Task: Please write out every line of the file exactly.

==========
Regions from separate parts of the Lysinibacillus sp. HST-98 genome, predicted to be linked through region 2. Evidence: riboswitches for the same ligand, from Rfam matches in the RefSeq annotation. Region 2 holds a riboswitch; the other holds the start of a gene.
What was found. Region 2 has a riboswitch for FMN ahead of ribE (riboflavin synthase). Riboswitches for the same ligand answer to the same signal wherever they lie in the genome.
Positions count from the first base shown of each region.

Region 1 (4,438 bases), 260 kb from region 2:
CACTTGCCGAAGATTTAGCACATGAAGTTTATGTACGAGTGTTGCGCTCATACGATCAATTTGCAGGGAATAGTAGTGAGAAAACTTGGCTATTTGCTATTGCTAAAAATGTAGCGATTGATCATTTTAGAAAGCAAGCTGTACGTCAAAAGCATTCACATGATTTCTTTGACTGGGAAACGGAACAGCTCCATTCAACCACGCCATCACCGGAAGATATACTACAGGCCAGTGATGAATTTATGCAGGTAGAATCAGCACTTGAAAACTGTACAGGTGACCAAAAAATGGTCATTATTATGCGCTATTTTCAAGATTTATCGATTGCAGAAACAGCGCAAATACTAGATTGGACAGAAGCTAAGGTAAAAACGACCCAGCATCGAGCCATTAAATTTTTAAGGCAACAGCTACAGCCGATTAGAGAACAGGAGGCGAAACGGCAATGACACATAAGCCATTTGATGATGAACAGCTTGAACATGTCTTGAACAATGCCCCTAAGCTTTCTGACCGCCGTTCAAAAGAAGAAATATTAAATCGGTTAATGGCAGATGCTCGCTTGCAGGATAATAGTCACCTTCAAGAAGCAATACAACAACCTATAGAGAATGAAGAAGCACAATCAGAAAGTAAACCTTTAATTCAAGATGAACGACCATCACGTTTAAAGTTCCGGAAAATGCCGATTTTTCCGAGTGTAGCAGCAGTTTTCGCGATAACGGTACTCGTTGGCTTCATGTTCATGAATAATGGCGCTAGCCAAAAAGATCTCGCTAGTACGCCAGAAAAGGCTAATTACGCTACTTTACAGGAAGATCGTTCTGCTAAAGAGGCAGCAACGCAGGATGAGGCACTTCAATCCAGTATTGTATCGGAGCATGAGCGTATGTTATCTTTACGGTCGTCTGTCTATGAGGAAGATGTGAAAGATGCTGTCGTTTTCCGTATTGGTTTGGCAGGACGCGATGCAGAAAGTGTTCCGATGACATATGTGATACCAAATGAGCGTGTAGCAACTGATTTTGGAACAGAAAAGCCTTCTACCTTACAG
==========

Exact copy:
Regions from separate parts of the Lysinibacillus sp. HST-98 genome, predicted to be linked through region 2. Evidence: riboswitches for the same ligand, from Rfam matches in the RefSeq annotation. Region 2 holds a riboswitch; the other holds the start of a gene.
What was found. Region 2 has a riboswitch for FMN ahead of ribE (riboflavin synthase). Riboswitches for the same ligand answer to the same signal wherever they lie in the genome.
Positions count from the first base shown of each region.

Region 1 (4,438 bases), 260 kb from region 2:
CACTTGCCGAAGATTTAGCACATGAAGTTTATGTACGAGTGTTGCGCTCATACGATCAATTTGCAGGGAATAGTAGTGAGAAAACTTGGCTATTTGCTATTGCTAAAAATGTAGCGATTGATCATTTTAGAAAGCAAGCTGTACGTCAAAAGCATTCACATGATTTCTTTGACTGGGAAACGGAACAGCTCCATTCAACCACGCCATCACCGGAAGATATACTACAGGCCAGTGATGAATTTATGCAGGTAGAATCAGCACTTGAAAACTGTACAGGTGACCAAAAAATGGTCATTATTATGCGCTATTTTCAAGATTTATCGATTGCAGAAACAGCGCAAATACTAGATTGGACAGAAGCTAAGGTAAAAACGACCCAGCATCGAGCCATTAAATTTTTAAGGCAACAGCTACAGCCGATTAGAGAACAGGAGGCGAAACGGCAATGACACATAAGCCATTTGATGATGAACAGCTTGAACATGTCTTGAACAATGCCCCTAAGCTTTCTGACCGCCGTTCAAAAGAAGAAATATTAAATCGGTTAATGGCAGATGCTCGCTTGCAGGATAATAGTCACCTTCAAGAAGCAATACAACAACCTATAGAGAATGAAGAAGCACAATCAGAAAGTAAACCTTTAATTCAAGATGAACGACCATCACGTTTAAAGTTCCGGAAAATGCCGATTTTTCCGAGTGTAGCAGCAGTTTTCGCGATAACGGTACTCGTTGGCTTCATGTTCATGAATAATGGCGCTAGCCAAAAAGATCTCGCTAGTACGCCAGAAAAGGCTAATTACGCTACTTTACAGGAAGATCGTTCTGCTAAAGAGGCAGCAACGCAGGATGAGGCACTTCAATCCAGTATTGTATCGGAGCATGAGCGTATGTTATCTTTACGGTCGTCTGTCTATGAGGAAGATGTGAAAGATGCTGTCGTTTTCCGTATTGGTTTGGCAGGACGCGATGCAGAAAGTGTTCCGATGACATATGTGATACCAAATGAGCGTGTAGCAACTGATTTTGGAACAGAAAAGCCTTCTACCTTACAG